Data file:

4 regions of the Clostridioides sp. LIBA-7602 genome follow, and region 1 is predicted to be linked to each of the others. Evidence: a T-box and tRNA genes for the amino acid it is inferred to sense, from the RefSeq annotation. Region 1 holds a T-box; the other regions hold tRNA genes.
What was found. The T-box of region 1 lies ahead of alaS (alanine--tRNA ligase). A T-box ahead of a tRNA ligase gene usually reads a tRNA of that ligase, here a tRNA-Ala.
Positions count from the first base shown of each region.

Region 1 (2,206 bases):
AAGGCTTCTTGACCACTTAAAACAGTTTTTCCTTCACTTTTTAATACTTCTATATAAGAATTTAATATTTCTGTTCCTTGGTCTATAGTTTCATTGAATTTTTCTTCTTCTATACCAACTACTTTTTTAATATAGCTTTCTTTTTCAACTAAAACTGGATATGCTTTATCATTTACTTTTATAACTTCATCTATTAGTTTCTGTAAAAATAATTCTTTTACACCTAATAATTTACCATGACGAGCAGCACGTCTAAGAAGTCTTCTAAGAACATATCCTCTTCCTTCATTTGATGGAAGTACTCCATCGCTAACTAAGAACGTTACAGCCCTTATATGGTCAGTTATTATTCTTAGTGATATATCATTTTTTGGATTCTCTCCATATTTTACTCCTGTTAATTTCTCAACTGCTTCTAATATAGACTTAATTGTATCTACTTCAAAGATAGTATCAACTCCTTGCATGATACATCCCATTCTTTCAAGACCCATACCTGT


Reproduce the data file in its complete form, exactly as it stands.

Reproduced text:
4 regions of the Clostridioides sp. LIBA-7602 genome follow, and region 1 is predicted to be linked to each of the others. Evidence: a T-box and tRNA genes for the amino acid it is inferred to sense, from the RefSeq annotation. Region 1 holds a T-box; the other regions hold tRNA genes.
What was found. The T-box of region 1 lies ahead of alaS (alanine--tRNA ligase). A T-box ahead of a tRNA ligase gene usually reads a tRNA of that ligase, here a tRNA-Ala.
Positions count from the first base shown of each region.

Region 1 (2,206 bases):
AAGGCTTCTTGACCACTTAAAACAGTTTTTCCTTCACTTTTTAATACTTCTATATAAGAATTTAATATTTCTGTTCCTTGGTCTATAGTTTCATTGAATTTTTCTTCTTCTATACCAACTACTTTTTTAATATAGCTTTCTTTTTCAACTAAAACTGGATATGCTTTATCATTTACTTTTATAACTTCATCTATTAGTTTCTGTAAAAATAATTCTTTTACACCTAATAATTTACCATGACGAGCAGCACGTCTAAGAAGTCTTCTAAGAACATATCCTCTTCCTTCATTTGATGGAAGTACTCCATCGCTAACTAAGAACGTTACAGCCCTTATATGGTCAGTTATTATTCTTAGTGATATATCATTTTTTGGATTCTCTCCATATTTTACTCCTGTTAATTTCTCAACTGCTTCTAATATAGACTTAATTGTATCTACTTCAAAGATAGTATCAACTCCTTGCATGATACATCCCATTCTTTCAAGACCCATACCTGT